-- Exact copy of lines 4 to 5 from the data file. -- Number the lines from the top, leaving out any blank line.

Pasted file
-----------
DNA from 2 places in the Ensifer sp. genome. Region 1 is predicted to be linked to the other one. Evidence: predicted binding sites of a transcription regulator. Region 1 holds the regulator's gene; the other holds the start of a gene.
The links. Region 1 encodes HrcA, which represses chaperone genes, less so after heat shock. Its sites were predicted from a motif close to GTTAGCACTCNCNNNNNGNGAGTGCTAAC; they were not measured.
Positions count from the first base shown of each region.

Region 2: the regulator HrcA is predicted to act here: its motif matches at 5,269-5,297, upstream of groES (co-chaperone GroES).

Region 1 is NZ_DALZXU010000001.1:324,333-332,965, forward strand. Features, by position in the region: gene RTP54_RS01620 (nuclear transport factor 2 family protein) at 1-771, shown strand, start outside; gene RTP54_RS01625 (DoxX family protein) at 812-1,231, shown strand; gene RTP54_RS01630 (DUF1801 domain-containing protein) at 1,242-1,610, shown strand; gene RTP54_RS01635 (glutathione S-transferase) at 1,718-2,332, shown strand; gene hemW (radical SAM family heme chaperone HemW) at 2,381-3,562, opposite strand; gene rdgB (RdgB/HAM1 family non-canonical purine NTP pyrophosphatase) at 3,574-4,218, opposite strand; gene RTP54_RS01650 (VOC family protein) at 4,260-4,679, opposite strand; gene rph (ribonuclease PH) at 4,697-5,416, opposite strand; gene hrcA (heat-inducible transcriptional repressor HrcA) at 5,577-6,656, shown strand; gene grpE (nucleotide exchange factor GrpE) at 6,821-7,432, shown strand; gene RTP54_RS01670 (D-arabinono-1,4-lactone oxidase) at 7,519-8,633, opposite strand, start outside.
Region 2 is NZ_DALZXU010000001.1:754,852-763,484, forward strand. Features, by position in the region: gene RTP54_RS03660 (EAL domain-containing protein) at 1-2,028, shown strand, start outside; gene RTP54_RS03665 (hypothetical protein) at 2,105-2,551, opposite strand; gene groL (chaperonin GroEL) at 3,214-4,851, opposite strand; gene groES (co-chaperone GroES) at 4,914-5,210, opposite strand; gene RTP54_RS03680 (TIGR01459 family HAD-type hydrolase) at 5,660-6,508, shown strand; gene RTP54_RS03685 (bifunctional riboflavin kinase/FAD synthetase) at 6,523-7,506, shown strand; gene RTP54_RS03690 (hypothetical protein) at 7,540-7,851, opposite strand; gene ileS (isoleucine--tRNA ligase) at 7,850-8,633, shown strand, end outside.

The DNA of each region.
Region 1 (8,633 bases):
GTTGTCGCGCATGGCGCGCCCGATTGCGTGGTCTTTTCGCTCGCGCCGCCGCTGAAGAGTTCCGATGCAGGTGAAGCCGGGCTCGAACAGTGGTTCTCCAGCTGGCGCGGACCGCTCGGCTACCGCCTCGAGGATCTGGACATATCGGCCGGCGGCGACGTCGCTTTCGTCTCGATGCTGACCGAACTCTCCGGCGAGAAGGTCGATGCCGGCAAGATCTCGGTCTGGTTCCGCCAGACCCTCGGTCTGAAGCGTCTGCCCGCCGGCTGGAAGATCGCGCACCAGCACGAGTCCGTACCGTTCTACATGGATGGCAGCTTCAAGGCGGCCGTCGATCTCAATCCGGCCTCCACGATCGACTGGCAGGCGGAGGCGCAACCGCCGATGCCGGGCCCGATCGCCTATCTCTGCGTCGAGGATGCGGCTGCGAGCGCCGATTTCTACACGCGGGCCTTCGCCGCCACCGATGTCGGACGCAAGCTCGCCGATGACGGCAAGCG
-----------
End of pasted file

Region 2: the regulator HrcA is predicted to act here: its motif matches at 5,269-5,297, upstream of groES (co-chaperone GroES).

Region 1 is NZ_DALZXU010000001.1:324,333-332,965, forward strand. Features, by position in the region: gene RTP54_RS01620 (nuclear transport factor 2 family protein) at 1-771, shown strand, start outside; gene RTP54_RS01625 (DoxX family protein) at 812-1,231, shown strand; gene RTP54_RS01630 (DUF1801 domain-containing protein) at 1,242-1,610, shown strand; gene RTP54_RS01635 (glutathione S-transferase) at 1,718-2,332, shown strand; gene hemW (radical SAM family heme chaperone HemW) at 2,381-3,562, opposite strand; gene rdgB (RdgB/HAM1 family non-canonical purine NTP pyrophosphatase) at 3,574-4,218, opposite strand; gene RTP54_RS01650 (VOC family protein) at 4,260-4,679, opposite strand; gene rph (ribonuclease PH) at 4,697-5,416, opposite strand; gene hrcA (heat-inducible transcriptional repressor HrcA) at 5,577-6,656, shown strand; gene grpE (nucleotide exchange factor GrpE) at 6,821-7,432, shown strand; gene RTP54_RS01670 (D-arabinono-1,4-lactone oxidase) at 7,519-8,633, opposite strand, start outside.